For Ferma (5), Esther Kläs cut two planar forms from a block of granite and placed them along the forested-edge of deCordova’s Sculpture Park. Resting on the earth and largely hidden from view, Ferma (5) is meant to be discovered, evoking associations with architectural ruins and stone-laid pathways. The coarse surfaces of the low-lying plinths are punctured with drilled holes and scored with the straight channels that are the product of their quarrying, resulting in richly textured forms that are activated by the natural interplay of light and shadow. Kläs created Ferma (5) for the sixteenth iteration of deCordova’s PLATFORM series, a program which invites artists to create site-specific sculptures that engage with the Sculpture Park’s unique landscape.
Ferma (5) relates to previous sculptures by Kläs that suggest weathered monoliths or ancient architectural remnants. Kläs’s three-dimensional work is non-figurative, but often evokes the body, as she builds her sculptures to the scale of her own six-foot frame. Although she conceives her work individually, she often places them in small groupings in order to activate relationships among the forms within a given space.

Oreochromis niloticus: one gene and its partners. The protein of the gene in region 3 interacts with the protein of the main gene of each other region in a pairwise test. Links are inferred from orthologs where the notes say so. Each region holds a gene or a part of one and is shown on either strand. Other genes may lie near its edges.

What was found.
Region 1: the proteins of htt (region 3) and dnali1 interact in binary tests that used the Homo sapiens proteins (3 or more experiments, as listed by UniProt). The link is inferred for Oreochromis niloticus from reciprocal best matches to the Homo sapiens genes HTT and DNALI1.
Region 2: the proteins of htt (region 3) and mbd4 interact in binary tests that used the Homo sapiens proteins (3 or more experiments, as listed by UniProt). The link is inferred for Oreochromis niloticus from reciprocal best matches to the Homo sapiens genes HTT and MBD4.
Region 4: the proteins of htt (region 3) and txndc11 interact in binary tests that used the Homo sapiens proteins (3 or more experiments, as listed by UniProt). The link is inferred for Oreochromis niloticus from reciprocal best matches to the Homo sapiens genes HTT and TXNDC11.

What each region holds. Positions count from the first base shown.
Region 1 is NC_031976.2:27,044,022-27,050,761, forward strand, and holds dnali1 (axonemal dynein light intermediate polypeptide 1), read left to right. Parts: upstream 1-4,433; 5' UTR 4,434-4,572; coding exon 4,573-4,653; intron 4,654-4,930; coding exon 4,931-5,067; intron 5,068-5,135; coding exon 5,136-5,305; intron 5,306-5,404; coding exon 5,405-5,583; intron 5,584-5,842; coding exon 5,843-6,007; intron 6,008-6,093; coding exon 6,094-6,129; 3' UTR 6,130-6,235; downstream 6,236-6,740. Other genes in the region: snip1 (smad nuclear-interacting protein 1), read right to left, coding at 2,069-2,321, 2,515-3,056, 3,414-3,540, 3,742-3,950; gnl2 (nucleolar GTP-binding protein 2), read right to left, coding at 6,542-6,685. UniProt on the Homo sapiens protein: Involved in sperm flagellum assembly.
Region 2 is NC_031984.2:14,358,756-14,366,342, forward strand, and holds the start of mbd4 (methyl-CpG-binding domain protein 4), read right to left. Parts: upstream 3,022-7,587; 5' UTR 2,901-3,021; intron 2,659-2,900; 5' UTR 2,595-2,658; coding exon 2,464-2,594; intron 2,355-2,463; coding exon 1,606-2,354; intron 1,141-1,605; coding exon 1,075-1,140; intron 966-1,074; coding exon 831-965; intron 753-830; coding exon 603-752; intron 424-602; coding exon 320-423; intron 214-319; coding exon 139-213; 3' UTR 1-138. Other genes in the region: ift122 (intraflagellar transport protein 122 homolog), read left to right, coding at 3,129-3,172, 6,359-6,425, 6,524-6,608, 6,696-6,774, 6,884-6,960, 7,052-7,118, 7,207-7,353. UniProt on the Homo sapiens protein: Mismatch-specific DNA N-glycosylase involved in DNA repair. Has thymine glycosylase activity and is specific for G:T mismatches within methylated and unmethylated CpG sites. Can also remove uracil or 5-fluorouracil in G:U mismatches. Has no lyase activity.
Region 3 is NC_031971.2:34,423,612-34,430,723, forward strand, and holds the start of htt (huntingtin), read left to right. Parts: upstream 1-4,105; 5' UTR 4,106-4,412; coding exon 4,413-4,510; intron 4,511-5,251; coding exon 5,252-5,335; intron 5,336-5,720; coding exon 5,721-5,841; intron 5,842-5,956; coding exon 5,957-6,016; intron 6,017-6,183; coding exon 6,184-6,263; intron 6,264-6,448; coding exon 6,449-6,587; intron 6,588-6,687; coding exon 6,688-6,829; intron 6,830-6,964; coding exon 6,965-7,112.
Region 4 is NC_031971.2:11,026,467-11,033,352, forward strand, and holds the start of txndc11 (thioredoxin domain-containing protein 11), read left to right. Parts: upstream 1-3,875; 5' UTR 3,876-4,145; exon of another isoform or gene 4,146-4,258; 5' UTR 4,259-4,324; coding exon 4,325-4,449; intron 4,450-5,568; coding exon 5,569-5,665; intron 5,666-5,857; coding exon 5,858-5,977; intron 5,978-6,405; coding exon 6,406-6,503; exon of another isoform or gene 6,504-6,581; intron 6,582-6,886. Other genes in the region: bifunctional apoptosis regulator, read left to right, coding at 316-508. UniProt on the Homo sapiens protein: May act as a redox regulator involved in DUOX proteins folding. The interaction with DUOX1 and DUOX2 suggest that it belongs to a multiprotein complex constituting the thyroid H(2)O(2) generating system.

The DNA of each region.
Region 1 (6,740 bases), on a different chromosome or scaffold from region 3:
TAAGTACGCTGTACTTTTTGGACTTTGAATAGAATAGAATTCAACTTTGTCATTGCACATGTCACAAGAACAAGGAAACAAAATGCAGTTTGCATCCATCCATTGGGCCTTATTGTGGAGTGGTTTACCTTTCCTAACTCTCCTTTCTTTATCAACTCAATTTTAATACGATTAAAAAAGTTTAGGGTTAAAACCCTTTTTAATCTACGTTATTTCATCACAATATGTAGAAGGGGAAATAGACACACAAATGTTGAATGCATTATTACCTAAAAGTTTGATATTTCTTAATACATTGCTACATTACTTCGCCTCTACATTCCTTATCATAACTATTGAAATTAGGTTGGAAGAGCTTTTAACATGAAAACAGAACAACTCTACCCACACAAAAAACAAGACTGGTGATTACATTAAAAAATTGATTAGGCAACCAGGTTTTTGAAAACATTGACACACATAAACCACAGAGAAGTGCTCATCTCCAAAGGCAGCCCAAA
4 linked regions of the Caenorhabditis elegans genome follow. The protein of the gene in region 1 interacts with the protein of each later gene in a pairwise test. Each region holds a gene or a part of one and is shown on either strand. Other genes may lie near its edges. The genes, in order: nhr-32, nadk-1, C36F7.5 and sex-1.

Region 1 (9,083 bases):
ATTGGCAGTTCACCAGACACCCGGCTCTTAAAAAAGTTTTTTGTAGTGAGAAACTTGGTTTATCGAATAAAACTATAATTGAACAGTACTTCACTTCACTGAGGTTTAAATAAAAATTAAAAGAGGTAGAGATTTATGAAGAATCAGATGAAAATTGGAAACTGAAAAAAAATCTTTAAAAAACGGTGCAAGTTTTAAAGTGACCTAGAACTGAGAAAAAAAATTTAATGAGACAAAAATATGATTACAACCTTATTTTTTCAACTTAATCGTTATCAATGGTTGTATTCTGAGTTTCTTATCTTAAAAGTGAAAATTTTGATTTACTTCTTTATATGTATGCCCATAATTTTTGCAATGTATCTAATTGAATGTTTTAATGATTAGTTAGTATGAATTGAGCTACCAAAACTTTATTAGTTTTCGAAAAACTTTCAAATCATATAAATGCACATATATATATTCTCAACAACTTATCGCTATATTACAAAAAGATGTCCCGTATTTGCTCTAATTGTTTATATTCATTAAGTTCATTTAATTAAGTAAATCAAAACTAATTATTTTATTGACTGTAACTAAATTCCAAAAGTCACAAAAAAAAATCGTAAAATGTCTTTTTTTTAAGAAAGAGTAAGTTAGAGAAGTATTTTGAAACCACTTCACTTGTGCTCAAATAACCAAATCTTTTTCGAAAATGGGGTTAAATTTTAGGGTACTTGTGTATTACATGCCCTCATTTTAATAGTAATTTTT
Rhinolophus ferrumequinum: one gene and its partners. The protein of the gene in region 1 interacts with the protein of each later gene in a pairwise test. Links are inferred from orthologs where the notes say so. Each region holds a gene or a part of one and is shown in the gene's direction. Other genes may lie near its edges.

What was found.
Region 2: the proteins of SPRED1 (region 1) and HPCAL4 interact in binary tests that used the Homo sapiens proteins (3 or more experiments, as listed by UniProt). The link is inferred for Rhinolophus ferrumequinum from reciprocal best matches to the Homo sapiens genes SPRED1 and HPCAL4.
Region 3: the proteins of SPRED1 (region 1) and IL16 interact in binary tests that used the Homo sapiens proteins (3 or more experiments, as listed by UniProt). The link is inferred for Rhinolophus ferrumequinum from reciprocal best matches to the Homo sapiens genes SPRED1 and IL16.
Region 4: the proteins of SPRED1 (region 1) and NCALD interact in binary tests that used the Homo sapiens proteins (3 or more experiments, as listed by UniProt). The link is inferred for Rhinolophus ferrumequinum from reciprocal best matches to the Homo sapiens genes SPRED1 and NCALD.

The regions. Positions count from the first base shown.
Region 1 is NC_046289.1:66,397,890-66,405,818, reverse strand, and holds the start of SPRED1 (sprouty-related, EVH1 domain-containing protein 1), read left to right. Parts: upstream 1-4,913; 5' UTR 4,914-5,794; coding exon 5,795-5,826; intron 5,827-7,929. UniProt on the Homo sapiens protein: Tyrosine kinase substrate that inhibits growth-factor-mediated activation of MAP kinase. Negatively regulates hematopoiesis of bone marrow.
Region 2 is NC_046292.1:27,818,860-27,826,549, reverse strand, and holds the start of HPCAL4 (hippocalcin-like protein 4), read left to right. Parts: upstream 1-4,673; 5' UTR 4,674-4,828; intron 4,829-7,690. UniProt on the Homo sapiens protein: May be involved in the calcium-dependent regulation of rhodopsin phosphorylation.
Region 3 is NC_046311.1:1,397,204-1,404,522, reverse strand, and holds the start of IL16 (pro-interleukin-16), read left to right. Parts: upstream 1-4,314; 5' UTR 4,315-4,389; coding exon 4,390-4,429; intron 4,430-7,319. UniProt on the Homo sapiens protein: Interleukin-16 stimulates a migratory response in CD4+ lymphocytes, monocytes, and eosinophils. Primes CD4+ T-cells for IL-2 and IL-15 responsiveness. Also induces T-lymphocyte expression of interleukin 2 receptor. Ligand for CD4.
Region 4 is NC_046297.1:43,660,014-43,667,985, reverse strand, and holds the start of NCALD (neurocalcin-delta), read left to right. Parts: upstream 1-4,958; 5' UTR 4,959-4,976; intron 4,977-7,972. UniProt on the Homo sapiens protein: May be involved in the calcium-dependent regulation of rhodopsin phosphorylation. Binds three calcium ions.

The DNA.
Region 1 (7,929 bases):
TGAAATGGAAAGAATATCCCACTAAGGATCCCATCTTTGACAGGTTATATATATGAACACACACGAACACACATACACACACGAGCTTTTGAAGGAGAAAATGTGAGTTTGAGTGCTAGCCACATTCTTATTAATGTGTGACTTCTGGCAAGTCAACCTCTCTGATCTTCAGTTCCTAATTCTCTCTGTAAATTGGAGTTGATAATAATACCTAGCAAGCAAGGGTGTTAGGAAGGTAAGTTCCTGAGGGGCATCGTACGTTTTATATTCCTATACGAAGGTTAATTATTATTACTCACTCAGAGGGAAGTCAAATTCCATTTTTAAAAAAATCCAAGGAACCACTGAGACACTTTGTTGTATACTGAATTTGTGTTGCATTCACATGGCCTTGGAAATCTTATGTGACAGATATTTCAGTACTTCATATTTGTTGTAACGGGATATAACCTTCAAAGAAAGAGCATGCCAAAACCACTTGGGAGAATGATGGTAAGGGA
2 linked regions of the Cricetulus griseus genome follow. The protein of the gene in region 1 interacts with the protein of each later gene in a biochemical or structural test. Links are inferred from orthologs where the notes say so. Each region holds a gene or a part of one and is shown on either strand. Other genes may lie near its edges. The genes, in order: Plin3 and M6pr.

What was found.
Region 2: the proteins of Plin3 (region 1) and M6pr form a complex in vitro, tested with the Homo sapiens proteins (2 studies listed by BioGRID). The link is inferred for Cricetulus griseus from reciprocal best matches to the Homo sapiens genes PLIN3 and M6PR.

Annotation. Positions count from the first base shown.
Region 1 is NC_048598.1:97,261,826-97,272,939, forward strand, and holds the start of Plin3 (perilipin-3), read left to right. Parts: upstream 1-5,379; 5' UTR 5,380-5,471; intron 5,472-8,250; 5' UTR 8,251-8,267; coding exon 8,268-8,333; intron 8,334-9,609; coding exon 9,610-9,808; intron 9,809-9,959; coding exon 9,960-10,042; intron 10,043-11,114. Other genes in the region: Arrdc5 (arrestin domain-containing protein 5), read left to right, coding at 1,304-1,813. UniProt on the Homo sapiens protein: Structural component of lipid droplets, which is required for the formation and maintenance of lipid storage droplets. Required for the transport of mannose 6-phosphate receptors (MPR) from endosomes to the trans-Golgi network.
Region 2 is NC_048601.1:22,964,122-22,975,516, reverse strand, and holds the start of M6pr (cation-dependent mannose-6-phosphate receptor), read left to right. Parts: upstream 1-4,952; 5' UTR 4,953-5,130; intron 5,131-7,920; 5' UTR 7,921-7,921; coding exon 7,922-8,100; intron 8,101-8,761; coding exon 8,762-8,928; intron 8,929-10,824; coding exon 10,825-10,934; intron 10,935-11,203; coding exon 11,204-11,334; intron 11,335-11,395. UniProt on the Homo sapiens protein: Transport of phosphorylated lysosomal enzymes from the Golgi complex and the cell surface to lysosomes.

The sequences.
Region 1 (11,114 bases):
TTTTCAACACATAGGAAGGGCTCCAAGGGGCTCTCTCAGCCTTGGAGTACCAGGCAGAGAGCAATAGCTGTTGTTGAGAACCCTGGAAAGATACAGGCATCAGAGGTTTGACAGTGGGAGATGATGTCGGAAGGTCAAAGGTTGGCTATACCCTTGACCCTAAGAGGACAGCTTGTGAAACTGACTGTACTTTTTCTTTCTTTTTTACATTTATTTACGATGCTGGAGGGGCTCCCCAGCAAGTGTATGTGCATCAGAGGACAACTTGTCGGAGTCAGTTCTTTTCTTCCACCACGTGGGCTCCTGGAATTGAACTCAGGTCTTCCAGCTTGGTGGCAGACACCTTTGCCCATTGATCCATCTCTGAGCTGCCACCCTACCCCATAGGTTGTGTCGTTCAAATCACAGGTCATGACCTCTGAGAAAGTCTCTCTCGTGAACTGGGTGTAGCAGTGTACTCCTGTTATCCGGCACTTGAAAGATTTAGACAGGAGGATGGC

Esther Kläs was born in 1981 in Mainz, Germany. She earned her MFA from Hunter College in New York City, where she currently lives and works. Kläs’s work has been presented in such institutions as Kunsthalle Bielefeld, Germany, MoMA PS1, Long Island City, NY; and Marino Marini Museum, Florence, Italy.
Credit: Exhibition overview from museum website